I'm only asking, because some of what you are asking here online would be the kind of things your mentor in the TRM program would be helping you with and eventually flying with you as mentor at the launches you attend.
Not that we mind giving advice here of course.

Dual Deployment is one of those significant steps along the way, your onsite launch mentor will be handling the BP tasks as was mentioned by Nytrunner in his post - and the mentor may want to weigh in as you work your way through the program.
 

rockets

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Andrew:

You are a Tripoli member and if I recall correctly you are enrolled, or in the process of enrolling, in the TRM program. Excellent.

Do you have a mentor (your older brother that you mentioned) or another person at the club you launch at?

I'm only asking, because some of what you are asking here online would be the kind of things your mentor in the TRM program would be helping you with and eventually flying with you as mentor at the launches you attend.
Not that we mind giving advice here of course.

Dual Deployment is one of those significant steps along the way, your onsite launch mentor will be handling the BP tasks as was mentioned by Nytrunner in his post - and the mentor may want to weigh in as you work your way through the program.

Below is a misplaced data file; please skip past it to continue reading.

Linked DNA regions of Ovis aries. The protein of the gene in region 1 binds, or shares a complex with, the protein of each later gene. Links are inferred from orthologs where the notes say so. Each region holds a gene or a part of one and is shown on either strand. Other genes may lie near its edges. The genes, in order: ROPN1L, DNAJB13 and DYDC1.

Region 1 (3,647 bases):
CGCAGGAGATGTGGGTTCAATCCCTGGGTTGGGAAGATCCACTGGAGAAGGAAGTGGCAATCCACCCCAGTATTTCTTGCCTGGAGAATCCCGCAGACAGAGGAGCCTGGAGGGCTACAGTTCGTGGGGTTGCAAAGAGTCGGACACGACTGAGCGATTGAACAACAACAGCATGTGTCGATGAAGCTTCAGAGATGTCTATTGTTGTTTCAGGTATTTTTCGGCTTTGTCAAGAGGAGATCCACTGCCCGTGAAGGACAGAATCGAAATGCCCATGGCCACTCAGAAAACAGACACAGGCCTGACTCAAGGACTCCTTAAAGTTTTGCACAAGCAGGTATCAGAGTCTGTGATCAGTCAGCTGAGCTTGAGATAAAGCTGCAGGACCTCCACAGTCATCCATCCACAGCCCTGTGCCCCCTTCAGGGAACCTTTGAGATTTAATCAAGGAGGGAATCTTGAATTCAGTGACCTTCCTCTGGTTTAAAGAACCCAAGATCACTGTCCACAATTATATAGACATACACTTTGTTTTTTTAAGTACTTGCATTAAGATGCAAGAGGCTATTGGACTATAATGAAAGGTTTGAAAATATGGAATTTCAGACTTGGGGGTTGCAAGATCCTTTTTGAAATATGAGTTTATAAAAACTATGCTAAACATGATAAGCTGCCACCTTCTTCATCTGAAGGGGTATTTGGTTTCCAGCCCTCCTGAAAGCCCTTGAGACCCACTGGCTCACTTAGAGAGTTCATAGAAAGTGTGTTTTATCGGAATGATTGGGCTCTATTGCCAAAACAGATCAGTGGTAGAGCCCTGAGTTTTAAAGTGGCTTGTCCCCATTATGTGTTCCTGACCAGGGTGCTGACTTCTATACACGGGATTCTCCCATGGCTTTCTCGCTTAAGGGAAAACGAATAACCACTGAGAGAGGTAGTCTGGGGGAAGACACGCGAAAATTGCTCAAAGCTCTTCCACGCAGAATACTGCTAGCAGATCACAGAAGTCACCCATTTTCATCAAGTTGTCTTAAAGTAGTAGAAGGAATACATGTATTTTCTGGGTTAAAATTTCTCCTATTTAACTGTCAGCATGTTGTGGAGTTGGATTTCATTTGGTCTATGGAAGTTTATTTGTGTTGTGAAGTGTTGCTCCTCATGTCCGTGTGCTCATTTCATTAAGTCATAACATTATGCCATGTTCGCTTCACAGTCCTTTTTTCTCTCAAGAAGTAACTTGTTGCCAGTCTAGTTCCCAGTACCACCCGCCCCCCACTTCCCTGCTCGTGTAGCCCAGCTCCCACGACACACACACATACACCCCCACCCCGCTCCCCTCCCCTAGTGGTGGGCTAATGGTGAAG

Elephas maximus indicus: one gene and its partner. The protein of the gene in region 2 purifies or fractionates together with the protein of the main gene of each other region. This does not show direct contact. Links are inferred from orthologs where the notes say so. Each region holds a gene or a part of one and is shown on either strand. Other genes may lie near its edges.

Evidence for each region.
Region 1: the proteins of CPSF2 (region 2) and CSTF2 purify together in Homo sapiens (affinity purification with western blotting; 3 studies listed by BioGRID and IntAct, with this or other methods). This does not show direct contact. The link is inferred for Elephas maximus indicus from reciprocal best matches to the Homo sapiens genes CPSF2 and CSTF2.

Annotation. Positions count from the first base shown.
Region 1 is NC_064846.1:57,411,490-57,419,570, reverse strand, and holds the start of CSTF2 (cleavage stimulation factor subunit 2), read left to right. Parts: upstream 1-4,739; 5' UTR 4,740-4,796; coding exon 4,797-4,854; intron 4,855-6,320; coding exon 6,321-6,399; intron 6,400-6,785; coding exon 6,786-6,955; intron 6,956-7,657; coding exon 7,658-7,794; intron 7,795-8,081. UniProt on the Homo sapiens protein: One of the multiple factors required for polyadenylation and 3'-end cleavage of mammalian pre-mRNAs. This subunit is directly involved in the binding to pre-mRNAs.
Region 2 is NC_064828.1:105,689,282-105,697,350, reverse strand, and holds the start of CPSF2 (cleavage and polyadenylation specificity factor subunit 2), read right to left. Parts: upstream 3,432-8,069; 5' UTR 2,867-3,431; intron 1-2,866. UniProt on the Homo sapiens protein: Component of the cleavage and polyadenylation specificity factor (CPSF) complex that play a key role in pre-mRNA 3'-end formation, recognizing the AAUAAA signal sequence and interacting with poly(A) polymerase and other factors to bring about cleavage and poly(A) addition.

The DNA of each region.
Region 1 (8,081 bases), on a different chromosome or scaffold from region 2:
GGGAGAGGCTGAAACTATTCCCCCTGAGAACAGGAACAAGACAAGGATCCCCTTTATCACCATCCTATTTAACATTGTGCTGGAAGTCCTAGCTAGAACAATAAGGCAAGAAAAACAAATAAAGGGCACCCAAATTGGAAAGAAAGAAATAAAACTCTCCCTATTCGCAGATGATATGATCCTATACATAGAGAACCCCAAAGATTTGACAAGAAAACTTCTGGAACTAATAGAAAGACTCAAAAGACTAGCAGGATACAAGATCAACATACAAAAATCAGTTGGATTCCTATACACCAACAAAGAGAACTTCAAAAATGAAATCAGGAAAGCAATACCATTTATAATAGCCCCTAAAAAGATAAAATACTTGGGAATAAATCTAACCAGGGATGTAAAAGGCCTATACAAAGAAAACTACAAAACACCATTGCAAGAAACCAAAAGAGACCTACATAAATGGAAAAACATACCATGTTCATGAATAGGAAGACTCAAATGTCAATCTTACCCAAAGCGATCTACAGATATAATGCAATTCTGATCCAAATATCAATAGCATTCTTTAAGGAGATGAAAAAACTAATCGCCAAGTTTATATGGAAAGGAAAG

I have an older brother who is an L2. I will try the TMP test as soon as I get a chance, I could do it a lot sooner if I did it online!
Thanks,
 

Bat-mite

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I have an older brother who is an L2. I will try the TMP test as soon as I get a chance, I could do it a lot sooner if I did it online!
Thanks,
How would the TAP or prefect witness it if you did it online?
 

ksaves2

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13 years old guys.
Missed the above where Andrew stated his older brother is L2 already. Has his signatory "in-house" although perhaps the older brother might not have has much experience
with DD. In that case, I can understand Andrew's need for questioning or perhaps he wishes to get other opinions on how to do the task. Nothing wrong with that.

Kurt
 

grouch

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Didn't miss it at all. If his mentor does not have much experience with DD then how can he be a mentor. My pointing out his age is to remind people here that he is not going to "get it" for quite some time as illustrated by his wanting to take the test online.
 

dhbarr